Large-scale test on geosynthetic reinforced unpaved roads on soft subgrade

Geosynthetics have been widely used since 1970 in unpaved roads. Various research studies showed the benefits of the reinforcement in facilitating the fill material compaction, improving the platform bearing capacity, which will allow the reduction of the fill material thickness, and the increase of the structure serviceability term. Different mechanisms take place between the aggregates platform and the reinforcement. Which affect the structural behavior: the aggregates platform confinement, the separation between the weak subgrade and the fill material, the membrane effect. The road structure becomes even more heterogeneous and the mechanisms more complex with the addition of the reinforcement layer and the underlying mechanics are still not completely understood. Therefore, it is important to provide more knowledge regarding these mechanisms, in order to propose an efficient design method for such structure. A full-scale laboratory test on unpaved roads has been designed and developed to characterize the effect of the reinforcement in this application. The platform tested is placed in a large box of 5 m in length, 1.9 m in width and 1.4 m in height. The tested platform is composed of 60 cm of weak subgrade supporting 22 cm or 35 cm of well-compacted fill material. A special attention has been given to the soil layers preparation, installation and quality control. The tested structure was subjected to a cyclic plate load and to a circulation traffic load using a large-scale apparatus SAT (Simulator Accelerator of Traffic). This apparatus was developed and adapted for this flexible structure. Indeed, it allows the application of a heavy traffic load on the unpaved road surface even for large surface displacement. During each test, the rut development, the vertical stress distribution and the settlement in the subgrade soil are monitored.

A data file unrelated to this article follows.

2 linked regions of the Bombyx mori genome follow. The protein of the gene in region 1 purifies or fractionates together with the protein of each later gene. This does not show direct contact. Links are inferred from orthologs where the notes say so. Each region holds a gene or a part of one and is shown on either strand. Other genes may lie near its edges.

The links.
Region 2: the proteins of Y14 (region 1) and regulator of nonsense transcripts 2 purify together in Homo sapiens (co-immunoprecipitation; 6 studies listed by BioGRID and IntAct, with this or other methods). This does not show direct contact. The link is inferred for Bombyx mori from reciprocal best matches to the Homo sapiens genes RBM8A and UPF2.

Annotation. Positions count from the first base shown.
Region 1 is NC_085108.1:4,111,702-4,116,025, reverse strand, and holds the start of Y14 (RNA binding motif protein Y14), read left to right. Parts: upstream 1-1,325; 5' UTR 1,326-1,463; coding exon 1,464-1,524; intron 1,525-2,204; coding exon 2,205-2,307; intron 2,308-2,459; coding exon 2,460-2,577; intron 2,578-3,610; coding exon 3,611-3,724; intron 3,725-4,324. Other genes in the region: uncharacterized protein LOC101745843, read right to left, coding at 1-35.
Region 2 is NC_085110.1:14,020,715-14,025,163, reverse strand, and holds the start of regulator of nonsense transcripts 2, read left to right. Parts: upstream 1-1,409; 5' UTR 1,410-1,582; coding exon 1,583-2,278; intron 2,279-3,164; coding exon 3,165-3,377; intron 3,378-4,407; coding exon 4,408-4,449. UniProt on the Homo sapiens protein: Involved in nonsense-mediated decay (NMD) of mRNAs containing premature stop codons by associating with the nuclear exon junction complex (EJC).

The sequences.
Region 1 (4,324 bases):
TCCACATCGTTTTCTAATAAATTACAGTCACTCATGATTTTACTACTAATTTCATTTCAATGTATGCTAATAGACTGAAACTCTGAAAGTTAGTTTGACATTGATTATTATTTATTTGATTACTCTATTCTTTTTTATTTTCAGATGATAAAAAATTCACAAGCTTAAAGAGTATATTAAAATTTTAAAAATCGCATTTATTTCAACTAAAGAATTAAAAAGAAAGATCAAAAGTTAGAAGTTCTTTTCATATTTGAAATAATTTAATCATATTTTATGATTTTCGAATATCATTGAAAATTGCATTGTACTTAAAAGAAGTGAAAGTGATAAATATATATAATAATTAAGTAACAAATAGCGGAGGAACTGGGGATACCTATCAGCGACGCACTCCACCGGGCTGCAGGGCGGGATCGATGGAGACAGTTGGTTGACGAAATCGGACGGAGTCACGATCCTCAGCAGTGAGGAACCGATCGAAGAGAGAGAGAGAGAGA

Khoueiry N., Briançon L., Daouadji A., Riot M.

Geosynthetics in unpaved roads on soft subgrade : Large-Scale Experiments